I read an interesting article today in the Japanese paper Nihon Keizai Shimbun. The topic was how white collar businesses men in Japan are adapting the Toyota Production System, or what we would call lean thinking, to their work. The conclusion is that at the level of principles and concepts, TPS applies just as well to non-manufacturing work as it does to improving how we make things. The important thing is to keep in mind not the tools but the underlying philosophies and behaviors that result in the so-called tools: the deliberately designed systems and processes that make up a lean workplace.
What are these principles and philosophies? Focus on the customer, improvement never ends, make problems visible, go see for yourself, involve everyone and their ideas, remove waste from all processes, and so forth. These ideas apply equally well to all situations. The one thing I took away from this particular article was a quote by Toyota President Katsuaki Watanabe during a recent speech:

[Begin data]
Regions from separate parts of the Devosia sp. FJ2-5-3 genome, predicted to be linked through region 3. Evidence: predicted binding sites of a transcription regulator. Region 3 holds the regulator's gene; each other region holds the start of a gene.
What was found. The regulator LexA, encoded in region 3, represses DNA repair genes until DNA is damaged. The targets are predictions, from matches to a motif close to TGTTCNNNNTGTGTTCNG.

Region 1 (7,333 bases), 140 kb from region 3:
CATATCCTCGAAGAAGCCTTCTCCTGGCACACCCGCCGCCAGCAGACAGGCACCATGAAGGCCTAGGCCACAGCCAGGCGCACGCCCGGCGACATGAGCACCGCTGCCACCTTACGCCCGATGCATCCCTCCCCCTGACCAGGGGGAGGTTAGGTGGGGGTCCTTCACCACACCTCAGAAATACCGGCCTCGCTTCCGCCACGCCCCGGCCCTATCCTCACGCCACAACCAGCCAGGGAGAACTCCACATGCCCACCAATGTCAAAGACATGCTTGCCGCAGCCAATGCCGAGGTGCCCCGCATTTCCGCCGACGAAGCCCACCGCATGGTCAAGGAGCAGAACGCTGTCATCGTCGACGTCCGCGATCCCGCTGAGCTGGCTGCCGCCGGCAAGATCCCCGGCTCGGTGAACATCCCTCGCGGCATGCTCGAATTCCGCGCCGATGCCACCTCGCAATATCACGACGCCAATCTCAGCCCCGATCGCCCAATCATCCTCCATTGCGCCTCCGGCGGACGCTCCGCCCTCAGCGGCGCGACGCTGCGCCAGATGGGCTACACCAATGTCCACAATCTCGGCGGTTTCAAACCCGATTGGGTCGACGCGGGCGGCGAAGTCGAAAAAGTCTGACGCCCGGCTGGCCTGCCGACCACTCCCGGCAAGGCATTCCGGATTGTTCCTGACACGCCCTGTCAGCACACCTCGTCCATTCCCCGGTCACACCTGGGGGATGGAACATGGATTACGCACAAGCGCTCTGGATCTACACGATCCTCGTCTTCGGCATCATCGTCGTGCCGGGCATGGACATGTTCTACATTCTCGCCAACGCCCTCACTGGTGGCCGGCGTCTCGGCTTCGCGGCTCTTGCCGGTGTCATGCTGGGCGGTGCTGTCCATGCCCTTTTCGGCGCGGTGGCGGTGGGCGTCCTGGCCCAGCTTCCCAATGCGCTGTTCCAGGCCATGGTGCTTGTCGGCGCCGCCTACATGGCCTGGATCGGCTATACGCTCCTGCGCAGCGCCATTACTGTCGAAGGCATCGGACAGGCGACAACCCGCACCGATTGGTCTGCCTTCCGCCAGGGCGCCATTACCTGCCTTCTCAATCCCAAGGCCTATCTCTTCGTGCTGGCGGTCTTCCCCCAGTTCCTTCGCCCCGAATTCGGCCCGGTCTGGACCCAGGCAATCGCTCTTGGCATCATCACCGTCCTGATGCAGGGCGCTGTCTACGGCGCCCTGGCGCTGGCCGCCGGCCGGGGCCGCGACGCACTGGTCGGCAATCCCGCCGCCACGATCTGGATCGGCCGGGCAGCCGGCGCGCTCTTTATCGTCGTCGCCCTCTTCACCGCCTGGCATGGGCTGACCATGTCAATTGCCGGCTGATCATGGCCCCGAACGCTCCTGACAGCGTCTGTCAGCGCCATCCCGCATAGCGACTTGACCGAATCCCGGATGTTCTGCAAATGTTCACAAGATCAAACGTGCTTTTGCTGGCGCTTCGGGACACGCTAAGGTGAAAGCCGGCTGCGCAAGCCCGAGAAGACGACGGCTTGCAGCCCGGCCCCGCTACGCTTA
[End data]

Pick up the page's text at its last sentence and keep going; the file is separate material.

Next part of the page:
“There is no such thing as wasteful work in this world. It is either one or the other: work or waste.”
On the one hand this may seem obvious. On the other hand, we spend a lot of time talking about type 1 or type 2 waste and debating “is it non value added or is it waste?” Even the term “value added work” seems redundant when “work” as defined by Mr. Watanabe above implies value, or at least “not waste”. Agreeing on the definitions of waste and work is especially important when improving white collar work because the work itself is less visible than manufacturing. Realizing who our customers are, understanding what things we do which customers value, and then designing how we spend our time in minimizing waste and maximizing work (value) is the essence of good business in any business, by any name.